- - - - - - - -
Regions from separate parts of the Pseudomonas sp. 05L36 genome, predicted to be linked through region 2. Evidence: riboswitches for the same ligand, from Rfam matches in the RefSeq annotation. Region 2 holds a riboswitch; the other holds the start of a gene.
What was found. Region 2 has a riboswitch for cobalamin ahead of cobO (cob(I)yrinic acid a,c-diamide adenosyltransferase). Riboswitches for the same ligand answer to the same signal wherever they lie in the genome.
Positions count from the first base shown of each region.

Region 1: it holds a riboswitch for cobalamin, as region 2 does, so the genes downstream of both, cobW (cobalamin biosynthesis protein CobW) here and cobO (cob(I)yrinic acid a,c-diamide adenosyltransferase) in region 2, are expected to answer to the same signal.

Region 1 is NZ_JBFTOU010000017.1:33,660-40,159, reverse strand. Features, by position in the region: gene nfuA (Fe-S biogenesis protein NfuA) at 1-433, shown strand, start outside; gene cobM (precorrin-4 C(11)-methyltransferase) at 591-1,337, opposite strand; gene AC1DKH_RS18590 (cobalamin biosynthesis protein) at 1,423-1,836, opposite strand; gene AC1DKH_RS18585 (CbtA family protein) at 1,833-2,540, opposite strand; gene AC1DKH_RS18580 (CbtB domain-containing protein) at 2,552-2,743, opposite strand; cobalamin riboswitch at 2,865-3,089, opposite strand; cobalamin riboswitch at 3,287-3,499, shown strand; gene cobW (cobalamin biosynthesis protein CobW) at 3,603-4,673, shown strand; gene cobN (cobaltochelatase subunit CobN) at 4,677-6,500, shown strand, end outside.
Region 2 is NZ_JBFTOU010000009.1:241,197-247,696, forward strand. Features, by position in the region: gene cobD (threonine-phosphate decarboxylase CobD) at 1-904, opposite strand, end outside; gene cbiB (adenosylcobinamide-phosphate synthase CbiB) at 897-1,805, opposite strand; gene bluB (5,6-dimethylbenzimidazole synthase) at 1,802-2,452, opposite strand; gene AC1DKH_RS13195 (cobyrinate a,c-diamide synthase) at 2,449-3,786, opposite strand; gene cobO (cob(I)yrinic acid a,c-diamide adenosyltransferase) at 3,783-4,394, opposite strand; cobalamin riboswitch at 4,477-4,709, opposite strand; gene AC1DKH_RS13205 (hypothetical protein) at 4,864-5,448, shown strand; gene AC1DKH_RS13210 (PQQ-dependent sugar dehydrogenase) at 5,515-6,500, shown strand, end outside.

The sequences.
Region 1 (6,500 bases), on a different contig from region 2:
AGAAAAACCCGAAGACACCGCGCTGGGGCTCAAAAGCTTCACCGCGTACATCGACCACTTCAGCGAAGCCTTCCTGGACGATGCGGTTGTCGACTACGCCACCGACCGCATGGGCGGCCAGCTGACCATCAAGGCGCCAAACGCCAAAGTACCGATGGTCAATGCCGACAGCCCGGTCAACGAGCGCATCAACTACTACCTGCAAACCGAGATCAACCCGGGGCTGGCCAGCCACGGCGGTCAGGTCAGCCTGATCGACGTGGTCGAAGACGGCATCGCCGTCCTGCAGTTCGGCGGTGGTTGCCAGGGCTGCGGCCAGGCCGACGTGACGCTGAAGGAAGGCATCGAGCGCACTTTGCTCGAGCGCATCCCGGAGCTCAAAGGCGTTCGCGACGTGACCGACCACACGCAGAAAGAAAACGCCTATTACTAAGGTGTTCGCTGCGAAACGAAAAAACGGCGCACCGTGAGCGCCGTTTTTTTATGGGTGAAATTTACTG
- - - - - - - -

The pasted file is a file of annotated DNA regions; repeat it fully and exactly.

Regions from separate parts of the Pseudomonas sp. 05L36 genome, predicted to be linked through region 2. Evidence: riboswitches for the same ligand, from Rfam matches in the RefSeq annotation. Region 2 holds a riboswitch; the other holds the start of a gene.
What was found. Region 2 has a riboswitch for cobalamin ahead of cobO (cob(I)yrinic acid a,c-diamide adenosyltransferase). Riboswitches for the same ligand answer to the same signal wherever they lie in the genome.
Positions count from the first base shown of each region.

Region 1: it holds a riboswitch for cobalamin, as region 2 does, so the genes downstream of both, cobW (cobalamin biosynthesis protein CobW) here and cobO (cob(I)yrinic acid a,c-diamide adenosyltransferase) in region 2, are expected to answer to the same signal.

Region 1 is NZ_JBFTOU010000017.1:33,660-40,159, reverse strand. Features, by position in the region: gene nfuA (Fe-S biogenesis protein NfuA) at 1-433, shown strand, start outside; gene cobM (precorrin-4 C(11)-methyltransferase) at 591-1,337, opposite strand; gene AC1DKH_RS18590 (cobalamin biosynthesis protein) at 1,423-1,836, opposite strand; gene AC1DKH_RS18585 (CbtA family protein) at 1,833-2,540, opposite strand; gene AC1DKH_RS18580 (CbtB domain-containing protein) at 2,552-2,743, opposite strand; cobalamin riboswitch at 2,865-3,089, opposite strand; cobalamin riboswitch at 3,287-3,499, shown strand; gene cobW (cobalamin biosynthesis protein CobW) at 3,603-4,673, shown strand; gene cobN (cobaltochelatase subunit CobN) at 4,677-6,500, shown strand, end outside.
Region 2 is NZ_JBFTOU010000009.1:241,197-247,696, forward strand. Features, by position in the region: gene cobD (threonine-phosphate decarboxylase CobD) at 1-904, opposite strand, end outside; gene cbiB (adenosylcobinamide-phosphate synthase CbiB) at 897-1,805, opposite strand; gene bluB (5,6-dimethylbenzimidazole synthase) at 1,802-2,452, opposite strand; gene AC1DKH_RS13195 (cobyrinate a,c-diamide synthase) at 2,449-3,786, opposite strand; gene cobO (cob(I)yrinic acid a,c-diamide adenosyltransferase) at 3,783-4,394, opposite strand; cobalamin riboswitch at 4,477-4,709, opposite strand; gene AC1DKH_RS13205 (hypothetical protein) at 4,864-5,448, shown strand; gene AC1DKH_RS13210 (PQQ-dependent sugar dehydrogenase) at 5,515-6,500, shown strand, end outside.

The sequences.
Region 1 (6,500 bases), on a different contig from region 2:
AGAAAAACCCGAAGACACCGCGCTGGGGCTCAAAAGCTTCACCGCGTACATCGACCACTTCAGCGAAGCCTTCCTGGACGATGCGGTTGTCGACTACGCCACCGACCGCATGGGCGGCCAGCTGACCATCAAGGCGCCAAACGCCAAAGTACCGATGGTCAATGCCGACAGCCCGGTCAACGAGCGCATCAACTACTACCTGCAAACCGAGATCAACCCGGGGCTGGCCAGCCACGGCGGTCAGGTCAGCCTGATCGACGTGGTCGAAGACGGCATCGCCGTCCTGCAGTTCGGCGGTGGTTGCCAGGGCTGCGGCCAGGCCGACGTGACGCTGAAGGAAGGCATCGAGCGCACTTTGCTCGAGCGCATCCCGGAGCTCAAAGGCGTTCGCGACGTGACCGACCACACGCAGAAAGAAAACGCCTATTACTAAGGTGTTCGCTGCGAAACGAAAAAACGGCGCACCGTGAGCGCCGTTTTTTTATGGGTGAAATTTACTG